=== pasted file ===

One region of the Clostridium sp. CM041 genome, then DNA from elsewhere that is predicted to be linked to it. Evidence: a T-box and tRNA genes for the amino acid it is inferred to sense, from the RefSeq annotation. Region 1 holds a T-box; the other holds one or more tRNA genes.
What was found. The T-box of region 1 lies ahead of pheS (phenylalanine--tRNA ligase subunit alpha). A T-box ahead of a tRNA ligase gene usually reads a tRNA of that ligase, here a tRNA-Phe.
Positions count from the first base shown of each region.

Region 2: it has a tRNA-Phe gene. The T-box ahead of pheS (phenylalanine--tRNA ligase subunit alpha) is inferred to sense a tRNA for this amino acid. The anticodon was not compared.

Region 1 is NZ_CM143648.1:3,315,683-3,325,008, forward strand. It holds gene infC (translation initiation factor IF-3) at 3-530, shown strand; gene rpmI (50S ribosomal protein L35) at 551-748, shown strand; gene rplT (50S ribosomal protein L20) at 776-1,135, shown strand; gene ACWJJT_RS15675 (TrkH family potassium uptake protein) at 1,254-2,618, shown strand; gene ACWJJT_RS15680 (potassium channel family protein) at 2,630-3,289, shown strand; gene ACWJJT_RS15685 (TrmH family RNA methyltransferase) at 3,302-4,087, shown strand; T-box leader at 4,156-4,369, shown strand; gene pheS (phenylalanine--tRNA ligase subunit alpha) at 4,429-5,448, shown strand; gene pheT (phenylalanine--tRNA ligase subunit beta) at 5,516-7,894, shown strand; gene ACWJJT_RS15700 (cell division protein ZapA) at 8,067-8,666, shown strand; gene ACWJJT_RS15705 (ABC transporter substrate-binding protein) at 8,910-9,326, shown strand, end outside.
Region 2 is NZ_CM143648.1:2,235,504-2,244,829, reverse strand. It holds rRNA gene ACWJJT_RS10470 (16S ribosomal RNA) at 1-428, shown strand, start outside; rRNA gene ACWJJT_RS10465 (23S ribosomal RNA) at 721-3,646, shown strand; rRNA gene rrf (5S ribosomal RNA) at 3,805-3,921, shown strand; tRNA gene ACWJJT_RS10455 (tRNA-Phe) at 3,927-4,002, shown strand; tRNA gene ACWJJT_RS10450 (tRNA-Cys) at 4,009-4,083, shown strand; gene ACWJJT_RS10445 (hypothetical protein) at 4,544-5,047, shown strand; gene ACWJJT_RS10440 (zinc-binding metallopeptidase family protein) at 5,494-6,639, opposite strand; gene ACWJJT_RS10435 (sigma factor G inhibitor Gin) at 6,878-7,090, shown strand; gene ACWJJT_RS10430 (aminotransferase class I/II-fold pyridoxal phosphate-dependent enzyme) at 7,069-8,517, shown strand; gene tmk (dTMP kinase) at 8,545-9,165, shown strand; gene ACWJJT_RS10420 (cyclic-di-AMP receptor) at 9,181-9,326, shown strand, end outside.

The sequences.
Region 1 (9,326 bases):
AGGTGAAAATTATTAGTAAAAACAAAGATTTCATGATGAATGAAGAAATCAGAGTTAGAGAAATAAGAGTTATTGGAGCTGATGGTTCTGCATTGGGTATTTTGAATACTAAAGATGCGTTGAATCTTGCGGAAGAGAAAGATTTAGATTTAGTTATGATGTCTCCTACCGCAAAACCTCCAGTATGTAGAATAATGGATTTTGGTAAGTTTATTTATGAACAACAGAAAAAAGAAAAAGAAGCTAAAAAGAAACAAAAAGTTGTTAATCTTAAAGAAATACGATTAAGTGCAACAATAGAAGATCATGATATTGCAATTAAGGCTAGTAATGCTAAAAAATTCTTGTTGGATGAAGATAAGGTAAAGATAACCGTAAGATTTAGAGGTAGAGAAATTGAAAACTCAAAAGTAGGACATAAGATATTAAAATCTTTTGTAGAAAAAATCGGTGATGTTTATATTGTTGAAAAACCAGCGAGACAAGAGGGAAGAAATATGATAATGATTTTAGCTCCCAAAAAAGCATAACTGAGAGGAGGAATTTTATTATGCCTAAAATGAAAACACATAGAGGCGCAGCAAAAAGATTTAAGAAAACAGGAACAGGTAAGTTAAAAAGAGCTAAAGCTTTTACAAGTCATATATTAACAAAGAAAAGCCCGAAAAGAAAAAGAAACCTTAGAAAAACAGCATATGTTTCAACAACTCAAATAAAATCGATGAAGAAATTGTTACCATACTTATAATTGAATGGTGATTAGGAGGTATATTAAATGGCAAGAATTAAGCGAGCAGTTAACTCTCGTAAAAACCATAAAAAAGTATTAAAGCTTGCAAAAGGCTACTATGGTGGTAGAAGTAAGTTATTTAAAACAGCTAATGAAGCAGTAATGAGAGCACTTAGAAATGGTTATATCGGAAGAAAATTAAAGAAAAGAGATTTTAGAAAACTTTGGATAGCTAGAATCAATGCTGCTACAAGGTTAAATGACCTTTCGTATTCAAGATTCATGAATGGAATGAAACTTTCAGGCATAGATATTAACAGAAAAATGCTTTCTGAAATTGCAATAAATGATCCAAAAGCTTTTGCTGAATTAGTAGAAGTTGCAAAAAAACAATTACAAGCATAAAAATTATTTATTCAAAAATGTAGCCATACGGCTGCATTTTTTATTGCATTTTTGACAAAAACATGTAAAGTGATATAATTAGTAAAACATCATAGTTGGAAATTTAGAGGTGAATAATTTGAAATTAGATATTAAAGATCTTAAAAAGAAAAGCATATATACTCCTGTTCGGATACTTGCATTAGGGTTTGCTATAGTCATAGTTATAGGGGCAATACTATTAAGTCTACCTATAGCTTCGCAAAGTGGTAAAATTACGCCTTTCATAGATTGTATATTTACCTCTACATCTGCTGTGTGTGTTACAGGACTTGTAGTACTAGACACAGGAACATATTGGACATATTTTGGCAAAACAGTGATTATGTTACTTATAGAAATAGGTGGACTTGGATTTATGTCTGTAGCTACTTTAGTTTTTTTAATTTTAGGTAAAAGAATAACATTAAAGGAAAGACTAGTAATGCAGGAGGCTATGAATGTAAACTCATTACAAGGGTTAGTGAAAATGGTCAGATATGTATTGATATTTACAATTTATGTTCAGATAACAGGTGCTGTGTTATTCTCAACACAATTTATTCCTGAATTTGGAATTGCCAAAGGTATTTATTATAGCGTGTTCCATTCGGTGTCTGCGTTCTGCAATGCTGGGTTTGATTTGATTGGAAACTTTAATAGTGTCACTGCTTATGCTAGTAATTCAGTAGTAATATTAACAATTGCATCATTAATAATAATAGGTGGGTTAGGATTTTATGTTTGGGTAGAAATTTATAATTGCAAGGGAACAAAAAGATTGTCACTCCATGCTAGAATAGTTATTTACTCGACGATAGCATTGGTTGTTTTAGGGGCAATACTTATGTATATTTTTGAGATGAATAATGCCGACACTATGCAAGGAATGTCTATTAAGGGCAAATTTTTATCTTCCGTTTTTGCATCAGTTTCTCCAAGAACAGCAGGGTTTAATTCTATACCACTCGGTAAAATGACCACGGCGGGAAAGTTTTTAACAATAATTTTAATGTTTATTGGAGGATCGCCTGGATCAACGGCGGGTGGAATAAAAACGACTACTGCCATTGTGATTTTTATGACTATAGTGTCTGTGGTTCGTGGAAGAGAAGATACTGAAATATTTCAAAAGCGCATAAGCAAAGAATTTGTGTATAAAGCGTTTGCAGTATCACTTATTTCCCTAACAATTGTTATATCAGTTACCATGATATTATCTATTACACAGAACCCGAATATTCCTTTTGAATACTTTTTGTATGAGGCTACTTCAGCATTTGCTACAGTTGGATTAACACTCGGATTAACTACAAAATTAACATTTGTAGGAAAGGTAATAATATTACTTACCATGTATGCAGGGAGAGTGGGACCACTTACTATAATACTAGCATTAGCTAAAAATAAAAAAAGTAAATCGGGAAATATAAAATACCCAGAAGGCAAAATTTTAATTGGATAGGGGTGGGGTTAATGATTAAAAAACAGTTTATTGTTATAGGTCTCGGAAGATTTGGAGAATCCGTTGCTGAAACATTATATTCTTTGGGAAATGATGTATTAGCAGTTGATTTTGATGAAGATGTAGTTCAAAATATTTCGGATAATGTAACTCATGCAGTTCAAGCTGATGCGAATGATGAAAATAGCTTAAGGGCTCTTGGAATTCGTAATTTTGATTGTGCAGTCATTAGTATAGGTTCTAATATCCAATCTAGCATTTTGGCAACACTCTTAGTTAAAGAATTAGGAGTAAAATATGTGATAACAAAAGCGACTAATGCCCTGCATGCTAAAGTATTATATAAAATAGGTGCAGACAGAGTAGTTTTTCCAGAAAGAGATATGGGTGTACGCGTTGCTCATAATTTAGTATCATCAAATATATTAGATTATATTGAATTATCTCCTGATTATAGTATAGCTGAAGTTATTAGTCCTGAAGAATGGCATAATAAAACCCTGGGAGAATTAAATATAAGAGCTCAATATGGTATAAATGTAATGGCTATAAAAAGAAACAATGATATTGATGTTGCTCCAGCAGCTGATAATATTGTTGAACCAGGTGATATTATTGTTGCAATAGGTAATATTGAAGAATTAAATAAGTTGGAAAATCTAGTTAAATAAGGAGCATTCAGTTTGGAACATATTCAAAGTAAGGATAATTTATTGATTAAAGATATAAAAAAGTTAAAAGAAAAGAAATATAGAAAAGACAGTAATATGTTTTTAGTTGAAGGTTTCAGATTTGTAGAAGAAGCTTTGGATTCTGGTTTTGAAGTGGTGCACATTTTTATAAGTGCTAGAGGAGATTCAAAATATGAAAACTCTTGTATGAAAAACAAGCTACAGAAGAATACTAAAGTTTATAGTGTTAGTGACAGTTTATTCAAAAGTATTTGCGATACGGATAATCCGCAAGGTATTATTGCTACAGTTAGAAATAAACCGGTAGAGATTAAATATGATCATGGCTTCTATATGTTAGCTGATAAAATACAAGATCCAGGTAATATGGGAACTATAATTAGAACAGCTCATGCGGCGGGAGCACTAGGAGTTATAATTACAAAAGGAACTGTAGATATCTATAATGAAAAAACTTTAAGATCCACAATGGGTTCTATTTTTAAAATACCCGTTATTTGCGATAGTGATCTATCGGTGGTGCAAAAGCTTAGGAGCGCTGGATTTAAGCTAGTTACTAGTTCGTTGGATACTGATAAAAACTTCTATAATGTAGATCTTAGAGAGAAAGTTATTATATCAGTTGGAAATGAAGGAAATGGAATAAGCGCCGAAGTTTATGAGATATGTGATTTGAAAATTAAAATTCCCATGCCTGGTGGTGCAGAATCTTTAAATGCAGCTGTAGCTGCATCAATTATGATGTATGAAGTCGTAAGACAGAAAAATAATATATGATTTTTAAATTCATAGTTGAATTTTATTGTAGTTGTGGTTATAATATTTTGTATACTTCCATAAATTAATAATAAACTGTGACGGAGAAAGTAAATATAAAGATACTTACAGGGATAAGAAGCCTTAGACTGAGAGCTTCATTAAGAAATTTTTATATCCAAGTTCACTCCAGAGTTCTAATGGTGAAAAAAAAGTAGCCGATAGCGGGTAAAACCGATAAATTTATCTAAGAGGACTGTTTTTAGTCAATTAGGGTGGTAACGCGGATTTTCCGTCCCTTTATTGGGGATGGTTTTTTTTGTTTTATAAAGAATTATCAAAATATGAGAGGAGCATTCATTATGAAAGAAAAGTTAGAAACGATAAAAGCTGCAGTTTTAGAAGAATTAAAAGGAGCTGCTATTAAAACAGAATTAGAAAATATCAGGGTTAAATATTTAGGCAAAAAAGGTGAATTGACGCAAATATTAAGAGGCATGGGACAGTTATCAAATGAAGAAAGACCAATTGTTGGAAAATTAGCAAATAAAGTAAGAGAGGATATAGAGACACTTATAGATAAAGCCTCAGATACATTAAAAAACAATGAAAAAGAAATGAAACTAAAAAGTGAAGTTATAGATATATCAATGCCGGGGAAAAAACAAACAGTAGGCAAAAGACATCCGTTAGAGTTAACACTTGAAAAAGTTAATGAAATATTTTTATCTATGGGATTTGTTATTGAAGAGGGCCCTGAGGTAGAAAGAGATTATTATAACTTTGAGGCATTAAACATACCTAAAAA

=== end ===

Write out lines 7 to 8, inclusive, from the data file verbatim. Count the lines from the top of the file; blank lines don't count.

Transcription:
The sequences.
Region 1 (9,326 bases):